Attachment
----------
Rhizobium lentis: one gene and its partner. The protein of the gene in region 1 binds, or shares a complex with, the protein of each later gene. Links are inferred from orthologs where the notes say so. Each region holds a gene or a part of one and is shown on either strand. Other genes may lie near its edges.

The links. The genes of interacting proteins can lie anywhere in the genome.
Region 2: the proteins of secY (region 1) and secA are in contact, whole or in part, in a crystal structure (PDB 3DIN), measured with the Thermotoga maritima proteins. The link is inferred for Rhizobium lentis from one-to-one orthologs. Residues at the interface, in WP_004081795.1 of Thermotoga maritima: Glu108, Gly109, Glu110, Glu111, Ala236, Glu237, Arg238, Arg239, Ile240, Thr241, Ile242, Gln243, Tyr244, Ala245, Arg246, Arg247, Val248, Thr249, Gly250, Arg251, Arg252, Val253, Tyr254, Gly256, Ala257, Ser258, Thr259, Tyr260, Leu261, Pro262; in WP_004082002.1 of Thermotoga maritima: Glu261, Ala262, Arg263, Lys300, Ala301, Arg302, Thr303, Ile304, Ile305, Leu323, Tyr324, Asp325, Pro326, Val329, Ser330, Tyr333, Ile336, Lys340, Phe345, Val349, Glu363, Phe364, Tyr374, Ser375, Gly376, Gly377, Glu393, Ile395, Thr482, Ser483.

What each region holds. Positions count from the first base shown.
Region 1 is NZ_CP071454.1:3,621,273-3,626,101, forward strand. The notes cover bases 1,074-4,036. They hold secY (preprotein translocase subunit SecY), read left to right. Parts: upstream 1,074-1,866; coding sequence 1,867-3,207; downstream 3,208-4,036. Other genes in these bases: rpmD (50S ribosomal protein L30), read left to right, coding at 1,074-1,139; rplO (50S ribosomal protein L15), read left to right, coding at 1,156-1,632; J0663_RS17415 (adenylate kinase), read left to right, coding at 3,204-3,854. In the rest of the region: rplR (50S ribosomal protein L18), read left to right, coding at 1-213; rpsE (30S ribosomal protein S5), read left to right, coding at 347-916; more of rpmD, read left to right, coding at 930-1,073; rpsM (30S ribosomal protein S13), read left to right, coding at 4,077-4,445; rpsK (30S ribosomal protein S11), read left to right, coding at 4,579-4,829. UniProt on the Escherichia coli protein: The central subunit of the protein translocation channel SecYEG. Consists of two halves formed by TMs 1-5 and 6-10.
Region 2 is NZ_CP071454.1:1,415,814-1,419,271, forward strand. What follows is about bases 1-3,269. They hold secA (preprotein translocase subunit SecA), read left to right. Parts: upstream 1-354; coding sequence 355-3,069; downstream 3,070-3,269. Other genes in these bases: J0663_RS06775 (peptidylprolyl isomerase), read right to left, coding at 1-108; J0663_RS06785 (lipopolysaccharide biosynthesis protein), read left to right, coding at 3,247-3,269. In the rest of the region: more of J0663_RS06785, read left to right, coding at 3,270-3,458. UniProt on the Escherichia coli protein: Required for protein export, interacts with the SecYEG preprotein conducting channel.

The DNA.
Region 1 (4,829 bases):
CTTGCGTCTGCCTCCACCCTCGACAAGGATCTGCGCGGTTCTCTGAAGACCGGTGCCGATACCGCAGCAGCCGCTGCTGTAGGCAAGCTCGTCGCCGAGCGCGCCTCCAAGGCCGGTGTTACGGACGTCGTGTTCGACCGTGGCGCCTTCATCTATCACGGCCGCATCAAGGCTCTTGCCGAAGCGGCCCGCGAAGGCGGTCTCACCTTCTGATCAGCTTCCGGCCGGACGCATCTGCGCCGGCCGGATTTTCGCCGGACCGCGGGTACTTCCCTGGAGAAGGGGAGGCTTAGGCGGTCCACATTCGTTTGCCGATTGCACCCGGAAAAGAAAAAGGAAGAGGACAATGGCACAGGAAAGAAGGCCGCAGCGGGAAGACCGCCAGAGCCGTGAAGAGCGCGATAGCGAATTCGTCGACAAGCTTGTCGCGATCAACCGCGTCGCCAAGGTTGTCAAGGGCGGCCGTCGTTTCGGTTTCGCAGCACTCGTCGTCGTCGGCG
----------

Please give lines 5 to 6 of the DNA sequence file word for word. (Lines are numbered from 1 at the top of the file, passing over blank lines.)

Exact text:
Region 1 is NZ_CP071454.1:3,621,273-3,626,101, forward strand. The notes cover bases 1,074-4,036. They hold secY (preprotein translocase subunit SecY), read left to right. Parts: upstream 1,074-1,866; coding sequence 1,867-3,207; downstream 3,208-4,036. Other genes in these bases: rpmD (50S ribosomal protein L30), read left to right, coding at 1,074-1,139; rplO (50S ribosomal protein L15), read left to right, coding at 1,156-1,632; J0663_RS17415 (adenylate kinase), read left to right, coding at 3,204-3,854. In the rest of the region: rplR (50S ribosomal protein L18), read left to right, coding at 1-213; rpsE (30S ribosomal protein S5), read left to right, coding at 347-916; more of rpmD, read left to right, coding at 930-1,073; rpsM (30S ribosomal protein S13), read left to right, coding at 4,077-4,445; rpsK (30S ribosomal protein S11), read left to right, coding at 4,579-4,829. UniProt on the Escherichia coli protein: The central subunit of the protein translocation channel SecYEG. Consists of two halves formed by TMs 1-5 and 6-10.
Region 2 is NZ_CP071454.1:1,415,814-1,419,271, forward strand. What follows is about bases 1-3,269. They hold secA (preprotein translocase subunit SecA), read left to right. Parts: upstream 1-354; coding sequence 355-3,069; downstream 3,070-3,269. Other genes in these bases: J0663_RS06775 (peptidylprolyl isomerase), read right to left, coding at 1-108; J0663_RS06785 (lipopolysaccharide biosynthesis protein), read left to right, coding at 3,247-3,269. In the rest of the region: more of J0663_RS06785, read left to right, coding at 3,270-3,458. UniProt on the Escherichia coli protein: Required for protein export, interacts with the SecYEG preprotein conducting channel.